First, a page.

In metallurgy, precipitation from a solid solution is also a useful way to strengthen alloys; this process is known as solid solution strengthening.

Representation using chemical equations

An example of a precipitation reaction: Aqueous silver nitrate (AgNO3) is added to a solution containing potassium chloride (KCl), the precipitation of a white solid, silver chloride (AgCl), is observed. (Zumdahl, 2005)

The silver chloride (AgCl) has formed a solid, which is observed as a precipitate.

This reaction can be written emphasizing the dissociated ions in a combined solution. This is known as the ionic equation.

A final way to represent a precipitate reaction is known as a net ionic reaction. In this case, any spectator ions (those that do not contribute to the reaction) are left out of the formula completely. This simplifies the above equations to the following:

Precipitate colors

Green and reddish brown stains on a limestone core sample, respectively corresponding to precipitates of oxides/hydroxides of Fe2+ and Fe3+.

Many compounds containing metal ions produce precipitates with distinctive colors. The following are typical colors for various metals. However, many of these compounds can produce colors very different from those listed.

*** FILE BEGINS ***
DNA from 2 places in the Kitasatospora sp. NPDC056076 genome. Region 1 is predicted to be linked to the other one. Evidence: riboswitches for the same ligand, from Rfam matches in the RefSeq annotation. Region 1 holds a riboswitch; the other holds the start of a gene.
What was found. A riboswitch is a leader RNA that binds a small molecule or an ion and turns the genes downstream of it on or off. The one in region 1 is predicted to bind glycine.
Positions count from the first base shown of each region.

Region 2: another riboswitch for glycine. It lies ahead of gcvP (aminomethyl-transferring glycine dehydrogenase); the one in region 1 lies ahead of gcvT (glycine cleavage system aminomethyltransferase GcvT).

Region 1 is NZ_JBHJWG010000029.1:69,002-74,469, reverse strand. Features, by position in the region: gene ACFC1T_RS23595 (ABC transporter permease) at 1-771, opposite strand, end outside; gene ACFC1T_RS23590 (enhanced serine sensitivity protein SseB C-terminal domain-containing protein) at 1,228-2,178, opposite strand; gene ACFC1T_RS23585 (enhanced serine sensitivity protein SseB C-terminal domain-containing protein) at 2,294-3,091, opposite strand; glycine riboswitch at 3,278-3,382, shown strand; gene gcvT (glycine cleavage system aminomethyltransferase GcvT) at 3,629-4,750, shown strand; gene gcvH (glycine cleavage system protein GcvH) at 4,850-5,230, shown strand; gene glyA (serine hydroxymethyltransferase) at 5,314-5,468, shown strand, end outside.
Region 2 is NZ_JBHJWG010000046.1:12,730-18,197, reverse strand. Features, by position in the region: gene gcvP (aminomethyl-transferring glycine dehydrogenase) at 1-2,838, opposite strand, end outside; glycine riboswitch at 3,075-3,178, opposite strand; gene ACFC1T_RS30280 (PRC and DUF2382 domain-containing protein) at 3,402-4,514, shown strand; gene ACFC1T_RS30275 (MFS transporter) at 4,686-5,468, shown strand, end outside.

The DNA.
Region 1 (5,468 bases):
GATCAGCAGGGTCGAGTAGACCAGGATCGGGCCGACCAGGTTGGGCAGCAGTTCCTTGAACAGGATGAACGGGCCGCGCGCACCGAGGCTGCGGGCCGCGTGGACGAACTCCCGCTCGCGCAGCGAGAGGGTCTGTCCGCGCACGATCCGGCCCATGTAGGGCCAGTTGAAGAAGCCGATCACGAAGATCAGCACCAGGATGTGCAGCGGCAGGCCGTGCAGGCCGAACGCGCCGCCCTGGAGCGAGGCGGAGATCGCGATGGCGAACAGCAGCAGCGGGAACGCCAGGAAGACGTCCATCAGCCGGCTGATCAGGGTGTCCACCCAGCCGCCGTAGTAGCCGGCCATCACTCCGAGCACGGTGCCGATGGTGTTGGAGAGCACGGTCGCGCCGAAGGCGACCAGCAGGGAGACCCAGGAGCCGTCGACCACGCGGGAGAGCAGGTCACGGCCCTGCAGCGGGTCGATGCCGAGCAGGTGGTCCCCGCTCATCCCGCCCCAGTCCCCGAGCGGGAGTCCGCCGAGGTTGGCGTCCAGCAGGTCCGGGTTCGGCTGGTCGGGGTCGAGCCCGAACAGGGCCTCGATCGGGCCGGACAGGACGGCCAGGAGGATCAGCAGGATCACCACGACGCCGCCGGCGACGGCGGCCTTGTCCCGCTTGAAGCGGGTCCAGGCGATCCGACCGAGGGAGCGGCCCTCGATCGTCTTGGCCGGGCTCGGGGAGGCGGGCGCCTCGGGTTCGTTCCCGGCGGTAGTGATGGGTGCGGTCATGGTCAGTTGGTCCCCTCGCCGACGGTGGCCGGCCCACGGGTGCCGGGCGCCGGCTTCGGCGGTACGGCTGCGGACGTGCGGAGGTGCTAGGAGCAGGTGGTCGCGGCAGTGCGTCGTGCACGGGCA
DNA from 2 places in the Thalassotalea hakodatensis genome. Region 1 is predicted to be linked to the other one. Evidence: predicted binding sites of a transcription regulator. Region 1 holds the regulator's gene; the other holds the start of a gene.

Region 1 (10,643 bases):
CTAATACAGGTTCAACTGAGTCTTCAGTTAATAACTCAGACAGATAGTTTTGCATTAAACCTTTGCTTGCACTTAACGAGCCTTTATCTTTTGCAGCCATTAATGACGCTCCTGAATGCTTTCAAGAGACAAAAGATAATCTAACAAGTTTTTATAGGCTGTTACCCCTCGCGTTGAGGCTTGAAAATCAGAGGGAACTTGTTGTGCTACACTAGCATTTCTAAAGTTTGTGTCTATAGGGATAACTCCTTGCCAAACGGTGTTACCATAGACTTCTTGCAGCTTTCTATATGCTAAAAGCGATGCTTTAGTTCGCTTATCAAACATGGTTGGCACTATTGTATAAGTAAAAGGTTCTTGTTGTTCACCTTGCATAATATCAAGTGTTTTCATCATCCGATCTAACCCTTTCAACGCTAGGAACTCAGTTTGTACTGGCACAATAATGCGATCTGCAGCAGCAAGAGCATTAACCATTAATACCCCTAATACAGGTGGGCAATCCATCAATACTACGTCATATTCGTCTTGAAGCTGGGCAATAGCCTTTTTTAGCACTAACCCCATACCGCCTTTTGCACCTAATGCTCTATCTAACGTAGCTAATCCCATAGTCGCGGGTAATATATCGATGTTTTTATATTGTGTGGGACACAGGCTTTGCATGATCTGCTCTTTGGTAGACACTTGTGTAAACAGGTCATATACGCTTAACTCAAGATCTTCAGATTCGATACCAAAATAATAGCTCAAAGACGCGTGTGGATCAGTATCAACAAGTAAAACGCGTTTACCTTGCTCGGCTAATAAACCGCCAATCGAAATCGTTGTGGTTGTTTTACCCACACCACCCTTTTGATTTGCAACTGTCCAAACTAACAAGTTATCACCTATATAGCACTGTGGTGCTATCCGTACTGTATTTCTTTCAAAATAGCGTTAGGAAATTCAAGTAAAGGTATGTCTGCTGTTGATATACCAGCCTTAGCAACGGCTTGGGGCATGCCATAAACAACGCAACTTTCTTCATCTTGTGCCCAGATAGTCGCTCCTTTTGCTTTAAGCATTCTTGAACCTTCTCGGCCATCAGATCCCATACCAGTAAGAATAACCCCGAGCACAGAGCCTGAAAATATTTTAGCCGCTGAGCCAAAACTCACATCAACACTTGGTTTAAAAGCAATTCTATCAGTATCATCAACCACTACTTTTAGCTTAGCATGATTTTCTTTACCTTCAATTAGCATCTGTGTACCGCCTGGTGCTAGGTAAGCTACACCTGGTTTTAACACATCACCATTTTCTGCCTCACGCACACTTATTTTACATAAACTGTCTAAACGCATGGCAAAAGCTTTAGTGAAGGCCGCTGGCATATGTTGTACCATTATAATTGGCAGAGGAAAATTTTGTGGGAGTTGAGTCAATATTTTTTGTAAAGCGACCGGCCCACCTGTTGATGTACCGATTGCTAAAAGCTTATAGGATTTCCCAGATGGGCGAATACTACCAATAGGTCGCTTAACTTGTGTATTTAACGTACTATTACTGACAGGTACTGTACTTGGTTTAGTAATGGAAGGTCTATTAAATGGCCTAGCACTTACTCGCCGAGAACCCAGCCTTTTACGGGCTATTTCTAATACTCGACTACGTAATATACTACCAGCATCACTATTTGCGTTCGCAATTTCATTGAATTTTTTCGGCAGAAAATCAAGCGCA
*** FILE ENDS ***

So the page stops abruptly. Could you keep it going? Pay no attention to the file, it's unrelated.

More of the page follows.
Gold black
Chromium Deep green, murky green, orange, purple, yellow, brown
Cobalt Pink
Copper Blue
Iron(II) Green
Iron(III) Reddish brown
Manganese Pale pink
Nickel Green
Lead Yellow

Other compounds generally form white precipitates.

Anion/Cation Analysis

Precipitate formation is useful in the detection of the type of cation in a salt. To do this, an alkali first reacts with the unknown salt to produce a precipitate that is the hydroxide of the unknown salt. To identify the cation, the color of the precipitate and its solubility in excess are noted. Similar processes are often used in sequence - for example, a barium nitrate solution will react with sulfate ions to form a solid barium sulfate precipitate, indicating that it is likely that sulfate ions are present.


Digestion, or precipitate ageing, happens when a freshly formed precipitate is left, usually at a higher temperature, in the solution from which it precipitates. It results in cleaner and bigger particles. The physico-chemical process underlying digestion is called Ostwald ripening.

See also


  1. ^ Dhara, S. (2007). "Formation, Dynamics, and Characterization of Nanostructures by Ion Beam Irradiation". Critical Reviews in Solid State and Materials Sciences. 32 (1): 1-50. Bibcode:2007CRSSM..32....1D. doi:10.1080/10408430601187624. 
  2. ^ A. D. Adler; F. R. Longo; J. D. Finarelli; J. Goldmacher; J. Assour; L. Korsakoff (1967). "A simplified synthesis for meso-tetraphenylporphine". J. Org. Chem. 32 (2): 476-476. doi:10.1021/jo01288a053. 
  3. ^ Alan D. Adler; Frederick R. Longo; Frank Kampas; Jean Kim (1970). "On the preparation of metalloporphyrins". Journal of Inorganic and Nuclear Chemistry. 32 (7): 2443. doi:10.1016/0022-1902(70)80535-8. 
  4. ^ Dupont, J., Consorti, C., Suarez, P., de Souza, R. (2004). "Preparation of 1-Butyl-3-methyl imidazolium-based Room Temperature Ionic Liquids". Org. Synth. ; Coll. Vol., 10, p. 184 

Further reading

  • Zumdahl, Steven S. (2005). Chemical Principles (5th ed.). New York: Houghton Mifflin. ISBN 0-618-37206-7. 

External links